Gadget Lets You Control Mobile Games by Breathing



As any Yoga practitioner will tell you, developing proper breathing practices is integral to a healthy life. According to the Daily Mail, proper breathing can reduce stress levels, improve workouts and boost a person's immune system. But developing good habits can be tough, unless you can get your hands on the new Puck.   

The Arizona-based startup Zenytime created this Android and iOS accessory that allows players to play mobile games in the company's app with their breath. This little sensor, which picks up heart rate, blood oxygen levels and controlled breathing, is meant to be breathed on and held to take readings. Then it can be dropped in a bag or pocket. The $79 puck talks to your phone via Bluetooth 4.0, and the app will be available in the App Store and Google Play Store. And while pre-ordering is available now, units aren't expected to be delivered until Winter 2015.  

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The goal is to use the games as a breathing coach. Each game is designed to use breathing methods to win. The company claims that controlled and conscious breathing can lead to higher cardiovascular health, improved cognitive function, lower stress levels and an stronger immune system, among other things.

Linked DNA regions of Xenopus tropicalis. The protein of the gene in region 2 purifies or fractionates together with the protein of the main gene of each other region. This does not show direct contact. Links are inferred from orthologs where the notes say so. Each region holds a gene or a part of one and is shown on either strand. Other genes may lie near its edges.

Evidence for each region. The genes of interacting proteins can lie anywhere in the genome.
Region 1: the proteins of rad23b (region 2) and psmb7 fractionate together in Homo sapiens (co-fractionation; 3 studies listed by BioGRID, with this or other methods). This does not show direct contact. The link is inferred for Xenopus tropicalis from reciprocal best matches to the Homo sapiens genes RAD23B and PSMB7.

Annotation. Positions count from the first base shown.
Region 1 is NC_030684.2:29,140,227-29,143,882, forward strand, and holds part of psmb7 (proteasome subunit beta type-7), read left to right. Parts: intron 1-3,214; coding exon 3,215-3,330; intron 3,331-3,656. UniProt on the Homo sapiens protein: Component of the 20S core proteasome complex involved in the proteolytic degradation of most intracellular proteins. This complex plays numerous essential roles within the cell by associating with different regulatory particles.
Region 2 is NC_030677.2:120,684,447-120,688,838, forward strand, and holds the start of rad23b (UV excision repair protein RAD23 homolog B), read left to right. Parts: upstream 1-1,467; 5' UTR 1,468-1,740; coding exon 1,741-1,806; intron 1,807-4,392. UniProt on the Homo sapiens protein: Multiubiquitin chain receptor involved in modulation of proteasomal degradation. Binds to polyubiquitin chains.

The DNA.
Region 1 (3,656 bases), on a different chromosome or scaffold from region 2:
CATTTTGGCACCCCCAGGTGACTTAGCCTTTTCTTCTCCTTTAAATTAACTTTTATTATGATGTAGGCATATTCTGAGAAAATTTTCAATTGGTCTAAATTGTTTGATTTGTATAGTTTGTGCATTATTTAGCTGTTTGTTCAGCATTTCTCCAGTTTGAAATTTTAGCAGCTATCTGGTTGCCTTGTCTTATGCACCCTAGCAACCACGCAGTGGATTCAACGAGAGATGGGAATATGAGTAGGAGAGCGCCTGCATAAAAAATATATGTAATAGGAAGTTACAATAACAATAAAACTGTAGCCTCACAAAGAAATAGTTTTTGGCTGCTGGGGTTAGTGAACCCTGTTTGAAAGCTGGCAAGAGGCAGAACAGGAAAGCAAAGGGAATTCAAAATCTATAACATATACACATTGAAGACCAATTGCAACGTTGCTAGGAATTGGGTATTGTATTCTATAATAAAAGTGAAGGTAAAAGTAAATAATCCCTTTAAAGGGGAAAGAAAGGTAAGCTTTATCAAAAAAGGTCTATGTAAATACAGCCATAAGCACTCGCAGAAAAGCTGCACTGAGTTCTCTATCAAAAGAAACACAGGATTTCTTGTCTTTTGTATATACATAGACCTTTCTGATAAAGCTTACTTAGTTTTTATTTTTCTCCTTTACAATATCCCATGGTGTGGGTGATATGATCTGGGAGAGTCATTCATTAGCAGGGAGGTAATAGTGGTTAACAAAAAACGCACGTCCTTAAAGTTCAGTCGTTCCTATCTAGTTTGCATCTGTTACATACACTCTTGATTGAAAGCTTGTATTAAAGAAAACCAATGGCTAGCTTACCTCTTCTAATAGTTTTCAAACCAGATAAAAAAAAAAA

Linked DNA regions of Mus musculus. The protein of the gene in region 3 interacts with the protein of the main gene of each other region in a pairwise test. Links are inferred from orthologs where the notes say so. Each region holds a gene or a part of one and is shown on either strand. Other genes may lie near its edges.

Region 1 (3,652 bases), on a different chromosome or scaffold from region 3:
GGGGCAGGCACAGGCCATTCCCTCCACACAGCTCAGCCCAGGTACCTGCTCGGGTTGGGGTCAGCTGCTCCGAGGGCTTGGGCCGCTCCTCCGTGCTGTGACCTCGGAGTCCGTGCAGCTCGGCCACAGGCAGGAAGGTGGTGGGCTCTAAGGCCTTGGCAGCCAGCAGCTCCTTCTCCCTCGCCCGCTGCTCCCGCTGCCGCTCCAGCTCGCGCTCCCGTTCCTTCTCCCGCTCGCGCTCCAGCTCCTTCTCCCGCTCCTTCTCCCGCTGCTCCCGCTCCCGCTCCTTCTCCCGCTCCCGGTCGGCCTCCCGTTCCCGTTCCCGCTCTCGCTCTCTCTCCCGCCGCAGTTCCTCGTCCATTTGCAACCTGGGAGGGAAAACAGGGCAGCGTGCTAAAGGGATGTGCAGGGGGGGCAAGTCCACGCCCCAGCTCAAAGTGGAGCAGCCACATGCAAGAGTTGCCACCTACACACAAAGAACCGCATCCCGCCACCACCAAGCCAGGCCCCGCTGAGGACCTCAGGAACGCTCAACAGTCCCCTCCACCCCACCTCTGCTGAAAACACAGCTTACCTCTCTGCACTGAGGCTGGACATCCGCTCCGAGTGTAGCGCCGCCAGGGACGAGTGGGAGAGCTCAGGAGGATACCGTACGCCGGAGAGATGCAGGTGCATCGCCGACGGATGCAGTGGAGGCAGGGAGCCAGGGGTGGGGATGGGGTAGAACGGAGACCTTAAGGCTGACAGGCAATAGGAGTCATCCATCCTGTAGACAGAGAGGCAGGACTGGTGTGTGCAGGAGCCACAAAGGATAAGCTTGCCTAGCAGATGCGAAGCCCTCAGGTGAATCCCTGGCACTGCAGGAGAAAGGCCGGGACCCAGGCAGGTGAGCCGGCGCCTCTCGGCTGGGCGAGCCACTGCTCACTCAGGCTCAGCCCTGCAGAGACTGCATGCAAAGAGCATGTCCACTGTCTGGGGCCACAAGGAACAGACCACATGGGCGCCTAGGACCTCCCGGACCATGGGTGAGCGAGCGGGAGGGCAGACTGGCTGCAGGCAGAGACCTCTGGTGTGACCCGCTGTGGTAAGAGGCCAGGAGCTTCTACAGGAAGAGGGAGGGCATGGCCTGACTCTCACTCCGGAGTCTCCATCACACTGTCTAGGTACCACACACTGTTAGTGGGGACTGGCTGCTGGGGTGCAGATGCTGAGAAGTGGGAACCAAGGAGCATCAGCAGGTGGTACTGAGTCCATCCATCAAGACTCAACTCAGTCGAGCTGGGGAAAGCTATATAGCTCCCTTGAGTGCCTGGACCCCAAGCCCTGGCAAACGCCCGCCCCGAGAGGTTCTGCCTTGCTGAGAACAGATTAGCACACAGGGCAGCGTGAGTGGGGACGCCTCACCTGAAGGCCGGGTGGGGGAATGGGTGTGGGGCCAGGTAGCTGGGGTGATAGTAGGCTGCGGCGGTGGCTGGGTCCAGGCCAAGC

"Our games have been designed to promote deep, rhythmic breathing to bring more oxygen into your cells and to trigger the many short-term rewards of controlled breathing," said co-founder Celine Vignal in a statement. "Zenytime games are adapted to people of any age, as well as exercise enthusiasts and professional athletes."

Zenytime claims to have consulted a number of qualified advisors on the project, including pathologist Dr. Melissa Conrad Stoppler, who is the chief medical editor for eMedicineHealth.com; psychologists Dr. Jim Taylor, who is an adjunct professor at the University of San Francisco; and Ultramarathon Man Dean Karnazes. Zenytime says they are still working with leaders in the yoga, fitness and health community to make the best games that serve their needs. 

Using games to teach people to breathe properly is an intriguing concept. After all, games have been shown to be useful tools for teaching habits and skills. However, we're unsure about whether the games Zenytime is developing will actually be fun or worth playing. We'll be keeping our eye on this.

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